Stationary cycling reaches a whole new level at Middlesex Community College as Trenton Wright, MxCC’s coordinator of institutional advancement, attempts to set a new world record for “Farthest Distance on a Static Cycle.” The spinning, which begins at 9 a.m. on Friday, December 5, on the second floor of Chapman Hall, will also be a fundraiser for the MxCC Foundation which supports academics and student achievement at the College. To be successful, Wright must cycle non-stop until 3 p.m. The event, which is open to the public, will be photographed, videotaped, and witnessed for verification by the official Guinness World Record organization and the World Record Academy. Results from the World Record Academy will be several days, while results from Guinness will be approximately 12 weeks.
Wright has been training for this record-setting event since August working out on a prop spin bike at home, at the Middletown Y and at Super Fitness in his hometown of North Windham, Conn. As a former Division III cross-country and track athlete at Eastern Connecticut State University, he is familiar with the discipline and extreme dedication a physical endeavor such as this requires. “It won’t be pretty and it won’t be easy,” he said. “But world records seldom are.”
As this will be Wright’s second attempt to set a world record for stationary cycling, he has titled the effort “Unfinished Business.” Last year he tried to set the 12-hour world record, cycling for 187 miles. Although unsuccessful at setting the record, he raised more than $2,800 for the MxCC Foundation. He hopes to outdo both performances this year – and remove one item from his personal bucket list.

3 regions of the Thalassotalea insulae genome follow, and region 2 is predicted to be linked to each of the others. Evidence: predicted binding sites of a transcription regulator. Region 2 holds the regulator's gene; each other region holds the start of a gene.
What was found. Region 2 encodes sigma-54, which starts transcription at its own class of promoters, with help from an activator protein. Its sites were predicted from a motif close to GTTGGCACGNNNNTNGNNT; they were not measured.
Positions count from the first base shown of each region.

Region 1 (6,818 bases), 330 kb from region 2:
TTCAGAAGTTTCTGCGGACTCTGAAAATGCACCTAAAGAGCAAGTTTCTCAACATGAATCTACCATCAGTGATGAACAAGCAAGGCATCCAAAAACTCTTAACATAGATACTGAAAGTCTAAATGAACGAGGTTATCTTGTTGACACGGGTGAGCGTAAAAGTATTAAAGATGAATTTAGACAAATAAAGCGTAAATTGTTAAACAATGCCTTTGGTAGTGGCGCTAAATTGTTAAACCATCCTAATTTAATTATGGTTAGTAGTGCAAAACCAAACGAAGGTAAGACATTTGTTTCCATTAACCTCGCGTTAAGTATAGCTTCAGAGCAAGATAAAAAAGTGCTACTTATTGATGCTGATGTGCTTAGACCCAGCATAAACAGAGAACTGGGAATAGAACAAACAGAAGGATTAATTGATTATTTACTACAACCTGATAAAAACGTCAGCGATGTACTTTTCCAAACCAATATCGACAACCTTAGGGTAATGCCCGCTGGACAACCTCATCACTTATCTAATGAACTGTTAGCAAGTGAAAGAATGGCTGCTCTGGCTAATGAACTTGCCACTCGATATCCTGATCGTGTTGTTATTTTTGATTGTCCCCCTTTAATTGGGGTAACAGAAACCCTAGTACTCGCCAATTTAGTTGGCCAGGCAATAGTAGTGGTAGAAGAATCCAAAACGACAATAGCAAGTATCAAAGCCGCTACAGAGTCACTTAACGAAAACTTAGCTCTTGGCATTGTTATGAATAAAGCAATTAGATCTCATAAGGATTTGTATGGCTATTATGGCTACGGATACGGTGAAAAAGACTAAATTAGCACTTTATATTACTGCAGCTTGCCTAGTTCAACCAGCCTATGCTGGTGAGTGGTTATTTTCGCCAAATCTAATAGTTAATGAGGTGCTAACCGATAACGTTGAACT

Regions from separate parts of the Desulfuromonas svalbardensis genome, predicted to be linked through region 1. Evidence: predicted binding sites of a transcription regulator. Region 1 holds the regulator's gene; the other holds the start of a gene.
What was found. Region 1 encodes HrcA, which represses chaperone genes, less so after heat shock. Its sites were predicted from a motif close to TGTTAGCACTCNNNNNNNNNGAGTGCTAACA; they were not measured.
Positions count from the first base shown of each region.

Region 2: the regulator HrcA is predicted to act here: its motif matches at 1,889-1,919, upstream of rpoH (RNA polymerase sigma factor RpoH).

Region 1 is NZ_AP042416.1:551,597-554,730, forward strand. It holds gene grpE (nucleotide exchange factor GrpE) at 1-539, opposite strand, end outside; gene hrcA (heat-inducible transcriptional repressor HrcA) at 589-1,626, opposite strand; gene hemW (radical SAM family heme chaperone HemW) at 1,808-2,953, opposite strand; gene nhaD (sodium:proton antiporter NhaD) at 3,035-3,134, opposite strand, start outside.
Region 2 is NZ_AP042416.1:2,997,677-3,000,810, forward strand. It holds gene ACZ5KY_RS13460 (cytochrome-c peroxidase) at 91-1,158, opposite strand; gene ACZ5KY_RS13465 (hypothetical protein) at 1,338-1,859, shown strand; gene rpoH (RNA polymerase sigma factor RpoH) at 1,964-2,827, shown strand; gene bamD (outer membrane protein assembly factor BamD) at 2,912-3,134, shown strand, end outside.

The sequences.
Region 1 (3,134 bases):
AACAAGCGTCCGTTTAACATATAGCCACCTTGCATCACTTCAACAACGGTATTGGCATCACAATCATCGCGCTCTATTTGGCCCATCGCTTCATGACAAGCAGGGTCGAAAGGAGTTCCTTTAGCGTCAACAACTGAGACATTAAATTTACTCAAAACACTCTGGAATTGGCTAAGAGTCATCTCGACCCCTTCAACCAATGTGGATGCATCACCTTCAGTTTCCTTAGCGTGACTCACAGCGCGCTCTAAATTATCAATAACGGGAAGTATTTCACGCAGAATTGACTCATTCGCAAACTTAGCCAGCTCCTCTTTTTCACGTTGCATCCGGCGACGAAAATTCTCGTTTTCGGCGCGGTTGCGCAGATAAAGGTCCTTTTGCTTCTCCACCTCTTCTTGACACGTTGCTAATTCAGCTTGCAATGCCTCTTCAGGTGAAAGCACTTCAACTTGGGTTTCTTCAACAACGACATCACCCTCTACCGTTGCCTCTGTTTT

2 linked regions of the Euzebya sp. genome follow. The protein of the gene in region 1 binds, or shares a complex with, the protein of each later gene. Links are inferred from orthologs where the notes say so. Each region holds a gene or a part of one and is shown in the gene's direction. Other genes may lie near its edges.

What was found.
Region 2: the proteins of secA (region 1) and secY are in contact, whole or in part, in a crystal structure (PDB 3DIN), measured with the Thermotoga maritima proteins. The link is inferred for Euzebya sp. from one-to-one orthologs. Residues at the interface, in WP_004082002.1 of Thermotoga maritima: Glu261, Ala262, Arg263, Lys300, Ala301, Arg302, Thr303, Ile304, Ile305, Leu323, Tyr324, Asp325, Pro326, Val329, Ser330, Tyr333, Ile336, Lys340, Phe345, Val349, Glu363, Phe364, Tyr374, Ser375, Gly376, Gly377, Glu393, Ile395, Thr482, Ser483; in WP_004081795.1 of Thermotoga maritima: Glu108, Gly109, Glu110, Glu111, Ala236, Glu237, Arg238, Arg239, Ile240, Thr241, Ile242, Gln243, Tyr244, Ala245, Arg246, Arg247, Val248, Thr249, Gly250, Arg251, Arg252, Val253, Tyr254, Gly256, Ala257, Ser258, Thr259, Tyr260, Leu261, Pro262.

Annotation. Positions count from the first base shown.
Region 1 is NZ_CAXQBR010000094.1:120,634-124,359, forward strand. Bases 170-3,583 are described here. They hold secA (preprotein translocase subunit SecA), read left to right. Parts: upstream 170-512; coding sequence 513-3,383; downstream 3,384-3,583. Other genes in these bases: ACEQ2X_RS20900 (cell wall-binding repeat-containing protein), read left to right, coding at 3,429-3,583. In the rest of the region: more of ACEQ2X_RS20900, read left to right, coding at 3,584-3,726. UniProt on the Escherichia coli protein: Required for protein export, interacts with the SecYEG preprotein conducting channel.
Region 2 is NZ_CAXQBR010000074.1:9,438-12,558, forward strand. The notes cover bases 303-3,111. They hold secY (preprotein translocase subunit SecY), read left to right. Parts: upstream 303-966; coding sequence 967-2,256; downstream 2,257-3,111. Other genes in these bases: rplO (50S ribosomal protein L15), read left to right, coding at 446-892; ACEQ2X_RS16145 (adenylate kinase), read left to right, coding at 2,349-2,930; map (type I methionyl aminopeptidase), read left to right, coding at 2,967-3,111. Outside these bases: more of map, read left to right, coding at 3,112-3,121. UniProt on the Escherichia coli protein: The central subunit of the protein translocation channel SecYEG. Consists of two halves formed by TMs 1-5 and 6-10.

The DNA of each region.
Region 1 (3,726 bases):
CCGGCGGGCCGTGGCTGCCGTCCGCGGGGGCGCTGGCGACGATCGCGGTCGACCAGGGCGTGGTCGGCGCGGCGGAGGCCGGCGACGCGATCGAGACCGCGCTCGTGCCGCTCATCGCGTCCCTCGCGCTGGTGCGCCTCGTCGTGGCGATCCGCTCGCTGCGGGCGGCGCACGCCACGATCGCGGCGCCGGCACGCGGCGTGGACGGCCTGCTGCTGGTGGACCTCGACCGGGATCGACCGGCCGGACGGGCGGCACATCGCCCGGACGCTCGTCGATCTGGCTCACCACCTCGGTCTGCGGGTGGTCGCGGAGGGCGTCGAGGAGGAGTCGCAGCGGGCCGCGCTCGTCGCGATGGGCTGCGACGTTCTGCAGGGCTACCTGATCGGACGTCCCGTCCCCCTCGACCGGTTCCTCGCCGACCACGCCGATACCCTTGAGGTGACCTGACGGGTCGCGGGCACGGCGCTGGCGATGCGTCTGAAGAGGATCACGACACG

Pledges or donations (cash or check) to the MxCC Foundation can be made the day of the cycling event, or sent by mail to: MxCC Foundation, 100 Training Hill Road, Middletown, CT 06457. Online donations using a credit card, PayPal account, or checking account can be made by clicking on the “PayPal Donate Now” button at www.mxcc.edu/donate (add “Spin-A-Thon” in the special instructions box). An ALS ice bucket challenge will immediately follow the event.
The Guinness World Records (http://www.guinnessworldrecords.com/) is the universally recognized authority on record-breaking achievement, first created as a result of the inquisitiveness of Sir Hugh Beaver, chairman of the Guinness Brewery in Ireland. The annual Guinness World Records book, which was first published in August 1955 is the best-selling copyrighted title of all time. Applying and attempting a record is free and, although the company receives more than 1,000 applications a week, fewer than 5% ever become a Guinness World Records title.
The World Record Academy (http://www.worldrecordacademy.com), based in Miami, Fla., is the leading international organization which certifies world records, based on unlimited categories. The group has the world's largest online database (text, photos and videos) of more than 2,300 world records, along with the largest off-line database of more than 250,000 world records.